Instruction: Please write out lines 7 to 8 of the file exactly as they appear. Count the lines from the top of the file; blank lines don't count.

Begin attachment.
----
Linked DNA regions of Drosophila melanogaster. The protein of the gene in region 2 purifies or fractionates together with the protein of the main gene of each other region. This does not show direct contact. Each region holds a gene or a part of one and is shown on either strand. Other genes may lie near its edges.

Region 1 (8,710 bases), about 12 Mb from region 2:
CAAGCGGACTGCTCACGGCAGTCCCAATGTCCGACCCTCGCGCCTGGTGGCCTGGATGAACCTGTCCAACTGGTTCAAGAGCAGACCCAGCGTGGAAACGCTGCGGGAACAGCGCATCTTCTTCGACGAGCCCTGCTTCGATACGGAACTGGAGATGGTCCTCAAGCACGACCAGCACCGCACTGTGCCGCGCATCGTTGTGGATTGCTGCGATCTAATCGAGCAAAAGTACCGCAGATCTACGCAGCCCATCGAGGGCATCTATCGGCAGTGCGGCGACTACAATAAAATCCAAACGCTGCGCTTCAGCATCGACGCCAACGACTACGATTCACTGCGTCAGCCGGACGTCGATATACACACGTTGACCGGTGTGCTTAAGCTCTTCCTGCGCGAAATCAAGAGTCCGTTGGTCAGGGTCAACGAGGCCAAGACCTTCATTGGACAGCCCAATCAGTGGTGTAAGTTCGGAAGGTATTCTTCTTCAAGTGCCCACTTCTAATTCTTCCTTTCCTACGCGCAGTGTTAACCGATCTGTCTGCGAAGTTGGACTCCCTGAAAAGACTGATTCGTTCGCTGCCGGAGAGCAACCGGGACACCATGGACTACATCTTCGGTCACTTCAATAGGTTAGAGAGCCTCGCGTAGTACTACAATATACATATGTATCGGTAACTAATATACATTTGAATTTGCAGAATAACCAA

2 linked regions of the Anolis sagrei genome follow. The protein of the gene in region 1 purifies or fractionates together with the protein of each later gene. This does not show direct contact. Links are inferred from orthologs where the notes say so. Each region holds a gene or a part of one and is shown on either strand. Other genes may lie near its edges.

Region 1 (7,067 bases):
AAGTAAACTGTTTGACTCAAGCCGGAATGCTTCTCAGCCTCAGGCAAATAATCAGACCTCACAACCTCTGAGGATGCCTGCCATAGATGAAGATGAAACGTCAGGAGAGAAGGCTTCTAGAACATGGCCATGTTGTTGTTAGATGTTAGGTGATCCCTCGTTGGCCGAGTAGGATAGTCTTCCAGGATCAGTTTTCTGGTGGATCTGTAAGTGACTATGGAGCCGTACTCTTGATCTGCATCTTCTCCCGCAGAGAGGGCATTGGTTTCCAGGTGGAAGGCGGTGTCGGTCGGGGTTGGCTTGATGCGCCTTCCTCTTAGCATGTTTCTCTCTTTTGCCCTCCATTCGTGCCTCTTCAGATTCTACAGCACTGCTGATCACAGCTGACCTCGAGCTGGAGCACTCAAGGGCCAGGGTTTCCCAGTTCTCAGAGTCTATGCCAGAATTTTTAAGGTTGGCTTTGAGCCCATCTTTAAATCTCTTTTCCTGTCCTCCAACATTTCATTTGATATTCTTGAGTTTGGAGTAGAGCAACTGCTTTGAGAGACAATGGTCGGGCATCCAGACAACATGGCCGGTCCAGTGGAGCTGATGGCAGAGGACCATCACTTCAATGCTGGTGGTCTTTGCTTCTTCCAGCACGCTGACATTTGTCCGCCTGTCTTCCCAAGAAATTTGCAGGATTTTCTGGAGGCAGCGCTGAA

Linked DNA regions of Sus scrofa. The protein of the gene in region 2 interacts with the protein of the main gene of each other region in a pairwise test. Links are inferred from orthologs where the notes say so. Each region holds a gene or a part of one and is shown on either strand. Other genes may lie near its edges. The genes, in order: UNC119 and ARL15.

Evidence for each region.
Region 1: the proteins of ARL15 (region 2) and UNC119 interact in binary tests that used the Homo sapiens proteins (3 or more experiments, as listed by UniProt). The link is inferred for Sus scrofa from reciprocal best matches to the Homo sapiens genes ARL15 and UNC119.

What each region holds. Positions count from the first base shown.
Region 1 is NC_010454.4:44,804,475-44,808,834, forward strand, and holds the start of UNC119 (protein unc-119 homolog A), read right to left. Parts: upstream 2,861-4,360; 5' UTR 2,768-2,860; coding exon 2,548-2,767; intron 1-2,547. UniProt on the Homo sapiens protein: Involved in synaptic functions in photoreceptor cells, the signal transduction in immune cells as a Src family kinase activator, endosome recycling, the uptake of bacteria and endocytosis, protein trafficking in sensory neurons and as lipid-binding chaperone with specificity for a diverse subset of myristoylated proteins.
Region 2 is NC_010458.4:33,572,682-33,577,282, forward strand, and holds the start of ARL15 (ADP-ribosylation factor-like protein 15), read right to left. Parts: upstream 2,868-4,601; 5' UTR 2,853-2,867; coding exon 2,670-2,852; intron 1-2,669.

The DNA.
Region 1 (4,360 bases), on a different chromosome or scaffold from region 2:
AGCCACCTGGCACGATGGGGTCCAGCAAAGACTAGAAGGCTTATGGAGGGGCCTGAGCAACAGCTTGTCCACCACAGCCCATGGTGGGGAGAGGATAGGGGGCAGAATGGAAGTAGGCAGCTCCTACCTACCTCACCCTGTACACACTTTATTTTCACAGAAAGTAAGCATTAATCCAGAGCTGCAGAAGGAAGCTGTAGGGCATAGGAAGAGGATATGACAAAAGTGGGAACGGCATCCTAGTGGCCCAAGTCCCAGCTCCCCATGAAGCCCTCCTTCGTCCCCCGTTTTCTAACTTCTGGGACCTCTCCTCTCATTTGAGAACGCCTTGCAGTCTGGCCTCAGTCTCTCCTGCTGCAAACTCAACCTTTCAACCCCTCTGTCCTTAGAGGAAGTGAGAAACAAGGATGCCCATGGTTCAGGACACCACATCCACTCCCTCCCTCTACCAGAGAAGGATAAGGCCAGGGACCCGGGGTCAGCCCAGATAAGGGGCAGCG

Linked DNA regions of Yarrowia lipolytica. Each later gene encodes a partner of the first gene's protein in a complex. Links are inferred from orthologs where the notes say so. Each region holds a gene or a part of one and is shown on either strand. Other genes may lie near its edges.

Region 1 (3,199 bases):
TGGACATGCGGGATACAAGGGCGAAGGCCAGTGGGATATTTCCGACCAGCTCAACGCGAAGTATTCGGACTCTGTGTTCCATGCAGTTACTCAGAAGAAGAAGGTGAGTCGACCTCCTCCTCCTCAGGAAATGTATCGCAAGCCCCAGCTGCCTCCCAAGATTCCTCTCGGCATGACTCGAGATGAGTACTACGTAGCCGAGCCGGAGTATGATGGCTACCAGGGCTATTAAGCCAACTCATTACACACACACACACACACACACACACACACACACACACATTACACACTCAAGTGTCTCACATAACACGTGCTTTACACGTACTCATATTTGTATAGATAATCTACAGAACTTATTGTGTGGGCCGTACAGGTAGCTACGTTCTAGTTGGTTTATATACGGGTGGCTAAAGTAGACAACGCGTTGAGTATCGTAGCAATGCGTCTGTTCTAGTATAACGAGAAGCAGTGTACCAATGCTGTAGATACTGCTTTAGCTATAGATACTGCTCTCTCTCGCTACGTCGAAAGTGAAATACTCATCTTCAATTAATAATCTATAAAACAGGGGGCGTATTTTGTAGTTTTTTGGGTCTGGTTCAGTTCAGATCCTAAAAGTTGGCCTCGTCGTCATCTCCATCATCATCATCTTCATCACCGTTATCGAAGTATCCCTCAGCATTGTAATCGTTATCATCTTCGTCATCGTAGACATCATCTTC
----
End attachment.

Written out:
Linked DNA regions of Sus scrofa. The protein of the gene in region 2 interacts with the protein of the main gene of each other region in a pairwise test. Links are inferred from orthologs where the notes say so. Each region holds a gene or a part of one and is shown on either strand. Other genes may lie near its edges. The genes, in order: UNC119 and ARL15.

Evidence for each region.